Cancer Therapy Advisor: What is your strategy for narrowing antibiotic therapy?
Dr Walsh: The initial empiric regimen of antibacterials may be followed by drug-resistant bacterial pathogens and those who are on antifungal prophylaxis may experience coverage breakthrough, in which case liposomal amphotericin B may be added.
Patients who have undergone HCT are also at risk for cytomegalovirus, influenza, adenovirus, and various others, all of which can cause significant morbidity and excess mortality. Antiviral agents include oseltamivir for influenza, prophylactic ganciclovir or valganciclovir for cytomegalovirus, and acyclovir as prophylaxis or treatment for herpes simplex virus and varicella zoster virus.
Cancer Therapy Advisor: What are some special considerations for patients with renal or hepatic impairment?
Dr Walsh: These patients are already particularly fragile physiologically. They are less likely to be able to tolerate the infection because of the related physiological reserve associated with renal impairment or hepatic insufficiency.
For patients with renal impairment, we need to pay especially close attention to the management of the renally cleared antimicrobial agents. In that setting, we have to do careful therapeutic drug monitoring. The classic situation would be if we are using aminoglycosides and vancomycin.
If we overestimate, we can cause more renal impairment; if we underestimate, we may not be able to treat the infection adequately. Expert understanding the pharmacokinetics of these agents is critical to treating the infection without further compromising the kidney.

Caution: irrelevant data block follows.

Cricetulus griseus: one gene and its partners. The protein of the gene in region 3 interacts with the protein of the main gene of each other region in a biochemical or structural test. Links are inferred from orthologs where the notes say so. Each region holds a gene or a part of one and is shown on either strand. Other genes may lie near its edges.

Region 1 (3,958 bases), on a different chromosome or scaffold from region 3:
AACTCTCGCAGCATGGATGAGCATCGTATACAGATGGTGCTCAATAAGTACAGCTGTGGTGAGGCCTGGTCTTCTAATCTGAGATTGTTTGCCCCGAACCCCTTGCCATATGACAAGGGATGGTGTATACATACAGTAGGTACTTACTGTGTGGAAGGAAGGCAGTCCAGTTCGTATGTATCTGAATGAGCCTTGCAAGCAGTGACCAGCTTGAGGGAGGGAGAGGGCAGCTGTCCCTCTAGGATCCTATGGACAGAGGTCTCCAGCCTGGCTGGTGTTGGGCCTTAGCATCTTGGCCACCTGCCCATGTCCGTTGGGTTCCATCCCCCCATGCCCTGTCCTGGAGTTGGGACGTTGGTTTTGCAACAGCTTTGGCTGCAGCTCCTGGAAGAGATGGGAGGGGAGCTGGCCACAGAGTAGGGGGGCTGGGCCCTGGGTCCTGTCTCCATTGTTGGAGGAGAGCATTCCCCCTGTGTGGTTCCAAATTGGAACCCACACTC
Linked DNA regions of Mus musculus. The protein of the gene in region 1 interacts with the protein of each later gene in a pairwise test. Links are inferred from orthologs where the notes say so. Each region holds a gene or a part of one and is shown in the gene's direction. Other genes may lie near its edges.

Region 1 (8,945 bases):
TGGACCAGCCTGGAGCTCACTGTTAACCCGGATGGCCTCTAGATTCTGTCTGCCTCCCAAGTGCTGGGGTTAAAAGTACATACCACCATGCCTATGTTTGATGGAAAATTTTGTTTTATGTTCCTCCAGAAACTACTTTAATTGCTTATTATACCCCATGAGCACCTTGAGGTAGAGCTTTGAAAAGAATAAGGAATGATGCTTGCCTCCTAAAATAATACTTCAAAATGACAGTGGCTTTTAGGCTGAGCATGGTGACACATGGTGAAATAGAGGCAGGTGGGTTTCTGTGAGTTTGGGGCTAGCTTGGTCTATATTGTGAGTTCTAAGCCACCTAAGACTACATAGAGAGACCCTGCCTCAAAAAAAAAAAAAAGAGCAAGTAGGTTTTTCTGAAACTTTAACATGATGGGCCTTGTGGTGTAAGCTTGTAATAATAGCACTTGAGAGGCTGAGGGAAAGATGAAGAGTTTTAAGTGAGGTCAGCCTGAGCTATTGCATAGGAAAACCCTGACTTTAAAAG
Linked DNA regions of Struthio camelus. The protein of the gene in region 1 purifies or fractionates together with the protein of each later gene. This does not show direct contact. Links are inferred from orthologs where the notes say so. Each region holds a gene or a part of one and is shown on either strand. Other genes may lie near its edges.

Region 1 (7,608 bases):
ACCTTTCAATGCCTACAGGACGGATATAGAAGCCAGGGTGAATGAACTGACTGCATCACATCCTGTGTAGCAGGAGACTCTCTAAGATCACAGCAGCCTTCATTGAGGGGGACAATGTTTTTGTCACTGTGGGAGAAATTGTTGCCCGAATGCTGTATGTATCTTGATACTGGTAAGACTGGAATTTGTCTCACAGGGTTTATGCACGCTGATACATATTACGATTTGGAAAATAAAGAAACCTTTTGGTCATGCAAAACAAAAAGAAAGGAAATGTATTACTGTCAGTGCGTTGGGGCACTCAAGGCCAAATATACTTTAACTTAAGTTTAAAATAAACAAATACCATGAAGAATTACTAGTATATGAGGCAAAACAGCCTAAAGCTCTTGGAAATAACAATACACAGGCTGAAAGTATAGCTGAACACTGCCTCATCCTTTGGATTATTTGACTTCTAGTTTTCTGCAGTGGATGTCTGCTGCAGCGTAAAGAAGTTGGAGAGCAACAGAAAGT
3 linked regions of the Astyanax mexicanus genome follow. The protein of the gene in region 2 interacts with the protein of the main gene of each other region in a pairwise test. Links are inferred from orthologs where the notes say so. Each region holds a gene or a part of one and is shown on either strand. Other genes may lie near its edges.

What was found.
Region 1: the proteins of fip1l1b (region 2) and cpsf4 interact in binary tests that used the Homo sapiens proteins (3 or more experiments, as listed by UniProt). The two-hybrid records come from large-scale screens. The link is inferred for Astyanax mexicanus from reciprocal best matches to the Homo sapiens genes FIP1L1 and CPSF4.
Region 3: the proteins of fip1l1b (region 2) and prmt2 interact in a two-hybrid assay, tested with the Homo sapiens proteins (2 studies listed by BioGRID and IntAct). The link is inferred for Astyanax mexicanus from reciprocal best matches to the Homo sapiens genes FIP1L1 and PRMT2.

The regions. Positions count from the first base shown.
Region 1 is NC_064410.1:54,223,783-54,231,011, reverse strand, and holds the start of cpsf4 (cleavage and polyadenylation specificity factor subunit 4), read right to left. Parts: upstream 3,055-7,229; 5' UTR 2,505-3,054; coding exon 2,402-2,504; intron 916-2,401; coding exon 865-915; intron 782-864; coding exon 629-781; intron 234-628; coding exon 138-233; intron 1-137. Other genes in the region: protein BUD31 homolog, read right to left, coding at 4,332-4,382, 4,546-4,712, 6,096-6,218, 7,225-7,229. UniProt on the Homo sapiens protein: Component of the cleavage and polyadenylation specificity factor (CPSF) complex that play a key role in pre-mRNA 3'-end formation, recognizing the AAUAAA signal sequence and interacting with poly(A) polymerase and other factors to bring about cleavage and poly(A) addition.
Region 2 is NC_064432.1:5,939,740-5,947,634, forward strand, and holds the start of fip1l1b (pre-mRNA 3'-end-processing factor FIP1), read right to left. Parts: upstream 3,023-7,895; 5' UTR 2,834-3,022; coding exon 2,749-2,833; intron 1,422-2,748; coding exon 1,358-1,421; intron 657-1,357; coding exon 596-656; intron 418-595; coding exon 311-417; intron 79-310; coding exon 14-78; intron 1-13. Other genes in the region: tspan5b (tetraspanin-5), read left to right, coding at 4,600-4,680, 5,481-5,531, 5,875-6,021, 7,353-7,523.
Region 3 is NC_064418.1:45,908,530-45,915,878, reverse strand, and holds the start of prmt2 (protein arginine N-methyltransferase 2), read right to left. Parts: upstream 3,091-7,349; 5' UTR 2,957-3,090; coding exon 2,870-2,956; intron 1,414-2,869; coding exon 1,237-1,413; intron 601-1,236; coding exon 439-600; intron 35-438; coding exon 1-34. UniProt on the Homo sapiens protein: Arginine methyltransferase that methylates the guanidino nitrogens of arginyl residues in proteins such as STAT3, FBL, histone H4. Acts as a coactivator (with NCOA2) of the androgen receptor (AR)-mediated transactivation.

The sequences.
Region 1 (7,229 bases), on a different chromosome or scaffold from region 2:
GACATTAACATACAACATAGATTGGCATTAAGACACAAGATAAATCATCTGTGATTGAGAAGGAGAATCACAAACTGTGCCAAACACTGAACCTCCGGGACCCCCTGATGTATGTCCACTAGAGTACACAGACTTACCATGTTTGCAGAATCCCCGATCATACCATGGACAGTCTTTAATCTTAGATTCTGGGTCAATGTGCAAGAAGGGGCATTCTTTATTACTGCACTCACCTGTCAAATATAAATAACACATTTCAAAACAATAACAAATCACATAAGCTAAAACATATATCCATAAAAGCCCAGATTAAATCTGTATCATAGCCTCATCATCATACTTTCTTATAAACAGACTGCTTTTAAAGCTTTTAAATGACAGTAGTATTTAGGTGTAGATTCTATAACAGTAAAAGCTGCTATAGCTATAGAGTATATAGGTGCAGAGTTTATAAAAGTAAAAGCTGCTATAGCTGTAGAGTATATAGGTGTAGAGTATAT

Nephrotoxic agents like liposomal amphotericin B should also be avoided in patient with renal impairment and an azole antifungal would be used instead; if a patient has hepatic impairment, the converse would apply. Clinicians should also be aware of drug-drug interactions.
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The classic case for drug-drug interactions is for vincristine, which is commonly used in patients with lymphoma, and triazole antifungals. These agents inhibit the metabolism of vincristine through the cytochrome P450 system, leading to higher exposure and increased risk for toxicity.
Dr Walsh: For the individual patient that suffers from these infections, having a broad differential diagnosis and a heightened awareness of these uncommon but lethal infections is absolutely critical for they occur much more commonly in patients with cancer and hematologic malignancies.